I would love to have more friends. We have fallen out with a lot of people over the years including family, and now I feel quite lonely. Left to my own devices I would attempt to get in touch with friends from years ago, who I miss, but my husband doesn't see the point and makes me feel awkward about it. I had a large circle of friends, some close, some merely acquaintances, when I got married. My husband was not part of that circle (I met him at work) and I think he feels threatened by them.

Annaram1 Thu 18-Jul-19 11:13:44

I have been friends with my work colleague for about thirty years but we now live apart. We keep in touch by email, and last year I visited her as she had a cancer scare and her partner was away. Fortunately she is cured now.
My husband's best friend was widowed about 7 years ago and my husband said we should always keep in touch with him. My husband died about 3 years ago, and I still keep in touch with his friend, phone him frequently and we go out once a month to a pub lunch... sadly I have nothing in common with him, find him most annoying, and wonder how his lovely wife (who was my best friend) ever put up with him for over 40 years.

Larsonsmum Thu 18-Jul-19 11:19:08

Yes, friendships definitely change. I've ditched quite a few friends for a variety of reasons, especially in the last few years. I feel all the better for it - some were draining me, some were utterly selfish and demanding, some were non-stop moaners.

Apricity Thu 18-Jul-19 11:42:54

Urmstongran, I love that saying, "friends for a reason, friends for a season or friends for a lifetime". It just says it all.

Some people walk with us for parts of our life journey but very few join us for the whole or even most of our journey and they are very special. I am not religious but I do rather like the image of the pilgrim's progress through life.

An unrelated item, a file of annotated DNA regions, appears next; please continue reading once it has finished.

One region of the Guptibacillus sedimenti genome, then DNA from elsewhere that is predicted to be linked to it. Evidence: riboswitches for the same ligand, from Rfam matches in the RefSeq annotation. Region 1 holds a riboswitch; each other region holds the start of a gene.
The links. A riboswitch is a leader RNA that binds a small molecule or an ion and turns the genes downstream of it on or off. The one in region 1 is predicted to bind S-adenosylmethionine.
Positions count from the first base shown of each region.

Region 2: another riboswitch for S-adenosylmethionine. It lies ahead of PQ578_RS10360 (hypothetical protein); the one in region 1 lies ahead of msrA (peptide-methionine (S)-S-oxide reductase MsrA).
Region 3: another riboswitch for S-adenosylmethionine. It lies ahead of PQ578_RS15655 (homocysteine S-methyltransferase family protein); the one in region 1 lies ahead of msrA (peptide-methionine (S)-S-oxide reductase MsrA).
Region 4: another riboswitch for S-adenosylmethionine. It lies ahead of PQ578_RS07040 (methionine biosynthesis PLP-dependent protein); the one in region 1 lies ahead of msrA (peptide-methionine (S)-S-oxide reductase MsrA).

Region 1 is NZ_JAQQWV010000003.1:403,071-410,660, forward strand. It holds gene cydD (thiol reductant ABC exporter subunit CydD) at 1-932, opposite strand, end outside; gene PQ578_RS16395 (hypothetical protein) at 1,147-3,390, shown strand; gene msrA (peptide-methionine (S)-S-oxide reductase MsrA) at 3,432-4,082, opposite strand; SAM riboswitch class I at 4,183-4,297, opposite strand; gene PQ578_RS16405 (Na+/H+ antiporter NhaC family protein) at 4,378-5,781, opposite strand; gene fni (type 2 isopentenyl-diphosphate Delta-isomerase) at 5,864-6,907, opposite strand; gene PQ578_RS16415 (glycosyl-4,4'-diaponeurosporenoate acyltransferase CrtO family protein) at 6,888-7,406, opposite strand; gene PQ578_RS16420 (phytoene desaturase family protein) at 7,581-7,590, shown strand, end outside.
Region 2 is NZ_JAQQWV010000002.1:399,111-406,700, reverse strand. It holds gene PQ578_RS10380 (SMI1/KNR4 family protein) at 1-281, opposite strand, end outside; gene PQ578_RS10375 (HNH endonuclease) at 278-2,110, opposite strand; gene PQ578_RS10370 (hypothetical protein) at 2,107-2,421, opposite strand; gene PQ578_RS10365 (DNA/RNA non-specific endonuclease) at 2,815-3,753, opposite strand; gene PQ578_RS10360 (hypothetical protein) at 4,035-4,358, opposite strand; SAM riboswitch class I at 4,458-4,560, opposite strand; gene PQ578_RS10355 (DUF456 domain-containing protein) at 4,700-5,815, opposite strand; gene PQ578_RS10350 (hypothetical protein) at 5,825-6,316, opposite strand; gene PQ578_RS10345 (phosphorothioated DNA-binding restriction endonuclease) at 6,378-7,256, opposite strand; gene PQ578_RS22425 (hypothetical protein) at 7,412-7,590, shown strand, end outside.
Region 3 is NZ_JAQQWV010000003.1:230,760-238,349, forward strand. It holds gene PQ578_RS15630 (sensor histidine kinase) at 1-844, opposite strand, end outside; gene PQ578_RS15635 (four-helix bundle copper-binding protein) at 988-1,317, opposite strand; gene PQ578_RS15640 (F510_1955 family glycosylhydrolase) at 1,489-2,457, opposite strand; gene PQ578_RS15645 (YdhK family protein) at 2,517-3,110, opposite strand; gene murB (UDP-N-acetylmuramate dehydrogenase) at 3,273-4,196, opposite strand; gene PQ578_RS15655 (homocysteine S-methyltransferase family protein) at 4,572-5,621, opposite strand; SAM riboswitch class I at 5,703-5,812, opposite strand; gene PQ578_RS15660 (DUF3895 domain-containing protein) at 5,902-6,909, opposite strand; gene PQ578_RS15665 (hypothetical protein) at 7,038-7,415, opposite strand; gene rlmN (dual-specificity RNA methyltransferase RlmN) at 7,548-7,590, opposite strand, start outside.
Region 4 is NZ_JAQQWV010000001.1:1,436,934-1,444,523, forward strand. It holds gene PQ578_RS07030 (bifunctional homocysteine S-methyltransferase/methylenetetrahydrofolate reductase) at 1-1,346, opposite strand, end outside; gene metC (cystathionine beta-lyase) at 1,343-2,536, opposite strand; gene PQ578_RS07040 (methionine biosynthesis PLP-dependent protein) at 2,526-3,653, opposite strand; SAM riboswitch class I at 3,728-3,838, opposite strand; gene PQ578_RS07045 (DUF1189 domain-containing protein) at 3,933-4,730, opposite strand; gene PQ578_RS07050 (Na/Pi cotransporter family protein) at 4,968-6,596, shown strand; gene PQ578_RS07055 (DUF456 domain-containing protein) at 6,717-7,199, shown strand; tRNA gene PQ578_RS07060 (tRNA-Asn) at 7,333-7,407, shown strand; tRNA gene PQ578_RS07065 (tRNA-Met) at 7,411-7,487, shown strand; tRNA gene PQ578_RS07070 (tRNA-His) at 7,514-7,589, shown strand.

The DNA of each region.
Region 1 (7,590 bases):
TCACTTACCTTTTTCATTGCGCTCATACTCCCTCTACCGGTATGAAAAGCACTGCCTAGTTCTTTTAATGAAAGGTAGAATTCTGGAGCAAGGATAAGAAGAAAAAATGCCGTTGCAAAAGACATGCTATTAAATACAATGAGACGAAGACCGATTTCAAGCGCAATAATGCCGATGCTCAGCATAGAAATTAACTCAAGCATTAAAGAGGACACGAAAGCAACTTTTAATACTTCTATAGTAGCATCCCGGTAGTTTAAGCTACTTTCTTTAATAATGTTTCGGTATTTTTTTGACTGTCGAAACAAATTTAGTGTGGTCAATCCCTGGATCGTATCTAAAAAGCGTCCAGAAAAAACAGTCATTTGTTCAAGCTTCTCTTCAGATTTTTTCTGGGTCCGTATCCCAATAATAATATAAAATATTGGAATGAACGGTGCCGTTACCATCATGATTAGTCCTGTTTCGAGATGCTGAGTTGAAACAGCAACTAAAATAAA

jaylucy Thu 18-Jul-19 11:46:42

Of course, as you change as well, especially when you don't see some friends on a regular basis.
I wonder what she is now thinking of you! ;)

Notyetagran46 Thu 18-Jul-19 11:49:45

I’ve got two very good friends from school who I don’t see very often but I share nearly everything with them. Good friends in the village who I can count on for company and emergencies. And a few other friends not too far away.
I count myself lucky with my friends as my family is shrinking rather than growing.
In the past few months, I’ve given up two friends, one because it was all give on my part and nothing back on hers and another friend who has ostracised herself.

Bakingmad0203 Thu 18-Jul-19 12:01:42

I have two friends from secondary school that I still keep in touch with. One of them I meet up with once a year and it’s as if we have never parted,. Even though we don’t have the same hobbies we still find loads to talk about. I always feel very happy afterwards and she says the same.
I have a group of friends from my old town whom I meet once a year and again we all get on really well.
However since moving to this area 4 years ago I’m finding it difficult to make new friends. I have lots of acquaintances but no one that I feel I would like to socialise with.